He is also keeping an eye on core 3D-printing technologies. “As an industry, we have a pretty impressive set right now—Multi Jet Fusion, selective laser sintering, stereo-lithography and the rise of binder jet additive manufacturing like HP’s Metal Jet,” said Benning. Regarding the latter method, the productivity boost it imparts will drive growth in bringing 3D-printed metal parts to the market, said Benning.
While additive manufacturing is on a solid growth trajectory in the production space, it continues to wrestle with some challenges, including the breadth of compatible materials, the consistency and functionality of finished parts and the integration of the technology into the manufacturing environment writ large.
“We’re doing a good job on cost factors—runs of thousands to tens of thousands of parts, or more, are economically advantaged with Multi Jet Fusion right now,” said Benning. As Industry 4.0 and digital manufacturing take hold, “data systems and automation will make core 3D printing technology a much more productive and valuable part of the manufacturing ecosystem,” he added.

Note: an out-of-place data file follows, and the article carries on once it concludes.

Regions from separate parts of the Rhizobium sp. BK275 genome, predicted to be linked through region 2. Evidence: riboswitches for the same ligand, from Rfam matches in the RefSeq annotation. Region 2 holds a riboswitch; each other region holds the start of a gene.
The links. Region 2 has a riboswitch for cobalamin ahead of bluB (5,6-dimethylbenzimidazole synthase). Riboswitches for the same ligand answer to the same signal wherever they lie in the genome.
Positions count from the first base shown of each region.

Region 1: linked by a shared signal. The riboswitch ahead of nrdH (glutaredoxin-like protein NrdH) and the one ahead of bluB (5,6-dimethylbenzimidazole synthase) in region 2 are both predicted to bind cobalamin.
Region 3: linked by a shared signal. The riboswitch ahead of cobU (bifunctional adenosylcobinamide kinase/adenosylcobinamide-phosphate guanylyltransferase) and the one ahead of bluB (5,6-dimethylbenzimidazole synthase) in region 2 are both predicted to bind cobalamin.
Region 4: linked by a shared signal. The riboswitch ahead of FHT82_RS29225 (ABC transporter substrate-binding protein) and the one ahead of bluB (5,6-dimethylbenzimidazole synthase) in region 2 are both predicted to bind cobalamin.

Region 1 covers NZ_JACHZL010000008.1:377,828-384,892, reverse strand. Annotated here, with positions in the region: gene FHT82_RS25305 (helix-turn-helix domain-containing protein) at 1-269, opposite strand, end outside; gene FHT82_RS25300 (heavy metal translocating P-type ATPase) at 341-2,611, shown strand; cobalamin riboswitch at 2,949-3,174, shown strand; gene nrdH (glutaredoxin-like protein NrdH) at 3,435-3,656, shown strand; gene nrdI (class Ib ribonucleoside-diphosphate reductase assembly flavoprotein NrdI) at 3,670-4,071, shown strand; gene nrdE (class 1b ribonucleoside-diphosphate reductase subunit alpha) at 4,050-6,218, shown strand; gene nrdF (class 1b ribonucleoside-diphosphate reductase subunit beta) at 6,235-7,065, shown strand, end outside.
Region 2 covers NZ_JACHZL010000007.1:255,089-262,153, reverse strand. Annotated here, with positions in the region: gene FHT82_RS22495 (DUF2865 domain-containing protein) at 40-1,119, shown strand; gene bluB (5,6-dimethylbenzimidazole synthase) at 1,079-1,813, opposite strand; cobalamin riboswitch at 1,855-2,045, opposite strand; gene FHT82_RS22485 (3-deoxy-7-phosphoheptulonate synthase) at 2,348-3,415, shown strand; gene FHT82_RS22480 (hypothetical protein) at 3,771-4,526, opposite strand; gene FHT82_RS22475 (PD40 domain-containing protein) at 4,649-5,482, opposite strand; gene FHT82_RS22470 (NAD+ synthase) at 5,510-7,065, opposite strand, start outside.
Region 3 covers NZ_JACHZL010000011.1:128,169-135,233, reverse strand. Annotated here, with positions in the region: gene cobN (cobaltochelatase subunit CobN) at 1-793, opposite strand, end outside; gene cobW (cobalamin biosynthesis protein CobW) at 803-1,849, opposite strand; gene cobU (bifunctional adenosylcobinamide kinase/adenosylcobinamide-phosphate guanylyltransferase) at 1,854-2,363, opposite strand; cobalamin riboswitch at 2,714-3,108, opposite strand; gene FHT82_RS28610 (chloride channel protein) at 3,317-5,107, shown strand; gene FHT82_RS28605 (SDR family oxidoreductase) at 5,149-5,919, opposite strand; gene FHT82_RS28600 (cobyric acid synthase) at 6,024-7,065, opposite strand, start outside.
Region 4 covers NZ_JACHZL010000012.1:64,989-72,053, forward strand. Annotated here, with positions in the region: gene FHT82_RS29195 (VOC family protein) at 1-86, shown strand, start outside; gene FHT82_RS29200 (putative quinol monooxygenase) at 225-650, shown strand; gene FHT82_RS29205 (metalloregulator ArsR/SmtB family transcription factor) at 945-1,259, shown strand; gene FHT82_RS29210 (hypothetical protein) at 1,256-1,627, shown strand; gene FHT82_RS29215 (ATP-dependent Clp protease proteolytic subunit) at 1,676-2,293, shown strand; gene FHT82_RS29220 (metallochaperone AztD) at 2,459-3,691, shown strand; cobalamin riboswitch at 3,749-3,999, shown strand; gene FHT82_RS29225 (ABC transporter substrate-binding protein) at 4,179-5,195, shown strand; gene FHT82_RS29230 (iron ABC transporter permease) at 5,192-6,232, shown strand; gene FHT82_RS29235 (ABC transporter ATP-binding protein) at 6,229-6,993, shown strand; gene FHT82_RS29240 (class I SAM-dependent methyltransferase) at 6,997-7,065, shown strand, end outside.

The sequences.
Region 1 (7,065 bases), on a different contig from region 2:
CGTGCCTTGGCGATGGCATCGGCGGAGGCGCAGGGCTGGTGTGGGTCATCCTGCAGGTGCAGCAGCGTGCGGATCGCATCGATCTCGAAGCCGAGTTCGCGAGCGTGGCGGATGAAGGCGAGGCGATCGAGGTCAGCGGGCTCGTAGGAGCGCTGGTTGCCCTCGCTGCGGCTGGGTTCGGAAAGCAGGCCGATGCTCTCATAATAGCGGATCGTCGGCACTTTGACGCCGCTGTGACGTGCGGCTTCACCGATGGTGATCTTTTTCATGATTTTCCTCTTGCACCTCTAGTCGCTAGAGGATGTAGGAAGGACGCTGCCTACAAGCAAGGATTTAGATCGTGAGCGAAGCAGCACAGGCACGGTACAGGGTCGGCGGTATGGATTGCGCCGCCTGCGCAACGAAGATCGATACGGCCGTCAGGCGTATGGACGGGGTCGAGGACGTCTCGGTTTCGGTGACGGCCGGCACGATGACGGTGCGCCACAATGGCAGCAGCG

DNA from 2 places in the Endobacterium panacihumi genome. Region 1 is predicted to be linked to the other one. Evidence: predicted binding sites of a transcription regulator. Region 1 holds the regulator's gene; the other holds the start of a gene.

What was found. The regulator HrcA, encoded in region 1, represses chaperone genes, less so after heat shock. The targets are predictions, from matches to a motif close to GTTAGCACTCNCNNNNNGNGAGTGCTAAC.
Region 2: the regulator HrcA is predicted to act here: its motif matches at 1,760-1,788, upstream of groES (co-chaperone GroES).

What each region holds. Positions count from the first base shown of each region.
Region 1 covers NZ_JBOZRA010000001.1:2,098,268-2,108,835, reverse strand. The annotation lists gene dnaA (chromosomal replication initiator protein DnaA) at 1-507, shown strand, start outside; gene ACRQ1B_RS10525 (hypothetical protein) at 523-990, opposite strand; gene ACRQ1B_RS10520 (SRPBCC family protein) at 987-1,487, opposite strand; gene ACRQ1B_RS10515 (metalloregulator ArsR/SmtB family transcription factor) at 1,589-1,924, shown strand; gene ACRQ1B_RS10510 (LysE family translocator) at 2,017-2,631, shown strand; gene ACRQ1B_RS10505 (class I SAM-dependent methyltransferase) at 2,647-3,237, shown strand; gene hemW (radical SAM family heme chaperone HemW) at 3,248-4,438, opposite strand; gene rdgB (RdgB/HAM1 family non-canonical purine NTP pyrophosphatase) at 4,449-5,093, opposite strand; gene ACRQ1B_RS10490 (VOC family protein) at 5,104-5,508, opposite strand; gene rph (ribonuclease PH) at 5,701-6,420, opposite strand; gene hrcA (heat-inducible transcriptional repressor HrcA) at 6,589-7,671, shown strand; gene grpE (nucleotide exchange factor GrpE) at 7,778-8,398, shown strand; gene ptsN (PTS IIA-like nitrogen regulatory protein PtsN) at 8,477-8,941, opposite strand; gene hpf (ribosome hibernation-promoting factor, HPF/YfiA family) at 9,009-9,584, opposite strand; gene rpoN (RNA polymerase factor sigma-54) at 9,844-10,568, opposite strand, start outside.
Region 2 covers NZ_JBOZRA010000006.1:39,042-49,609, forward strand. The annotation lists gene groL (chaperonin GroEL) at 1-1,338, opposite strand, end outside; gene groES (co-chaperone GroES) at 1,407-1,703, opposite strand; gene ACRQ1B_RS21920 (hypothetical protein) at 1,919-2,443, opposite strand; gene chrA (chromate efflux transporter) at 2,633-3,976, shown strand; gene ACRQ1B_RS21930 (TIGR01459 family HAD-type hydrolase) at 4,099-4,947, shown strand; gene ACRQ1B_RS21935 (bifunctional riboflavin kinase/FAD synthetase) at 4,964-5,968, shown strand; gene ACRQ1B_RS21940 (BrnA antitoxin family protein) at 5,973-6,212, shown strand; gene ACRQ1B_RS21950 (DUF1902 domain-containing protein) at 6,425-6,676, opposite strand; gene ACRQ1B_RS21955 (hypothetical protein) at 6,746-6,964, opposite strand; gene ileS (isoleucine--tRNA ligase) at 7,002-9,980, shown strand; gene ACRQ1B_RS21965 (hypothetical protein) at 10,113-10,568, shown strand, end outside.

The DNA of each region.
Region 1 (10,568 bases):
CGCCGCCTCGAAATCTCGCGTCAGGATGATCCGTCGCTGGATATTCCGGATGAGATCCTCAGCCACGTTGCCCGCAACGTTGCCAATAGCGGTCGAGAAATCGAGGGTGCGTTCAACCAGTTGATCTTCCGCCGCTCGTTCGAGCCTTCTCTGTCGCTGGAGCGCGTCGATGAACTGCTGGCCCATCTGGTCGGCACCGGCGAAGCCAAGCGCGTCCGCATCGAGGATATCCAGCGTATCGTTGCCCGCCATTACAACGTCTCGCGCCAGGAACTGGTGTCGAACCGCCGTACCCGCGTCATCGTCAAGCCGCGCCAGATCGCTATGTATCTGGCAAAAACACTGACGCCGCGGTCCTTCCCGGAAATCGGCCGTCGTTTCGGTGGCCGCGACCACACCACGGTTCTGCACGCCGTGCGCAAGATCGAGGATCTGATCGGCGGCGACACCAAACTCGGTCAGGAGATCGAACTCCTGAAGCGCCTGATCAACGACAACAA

As for materials, it’s true that we are looking at very different quantities—hundreds instead of the tens of thousands available for injection molding, Benning acknowledged. “But how different are these tens of thousands of plastics from each other?” he asks. “Can you get to the same place with a 3D printing material? For example, take a material with an added pigment for injection molding. HP has a color 3D printer coming out that lets you pick the color on the fly. You won’t need to add a different material. A benefit of 3D printing is that you may not need all of those materials to achieve your objective,” said Benning. Nevertheless, “we do have some interesting work ahead of us to bring more materials into the 3D-printing space,” he added.
Image courtesy iaremenko/Adobe Stock.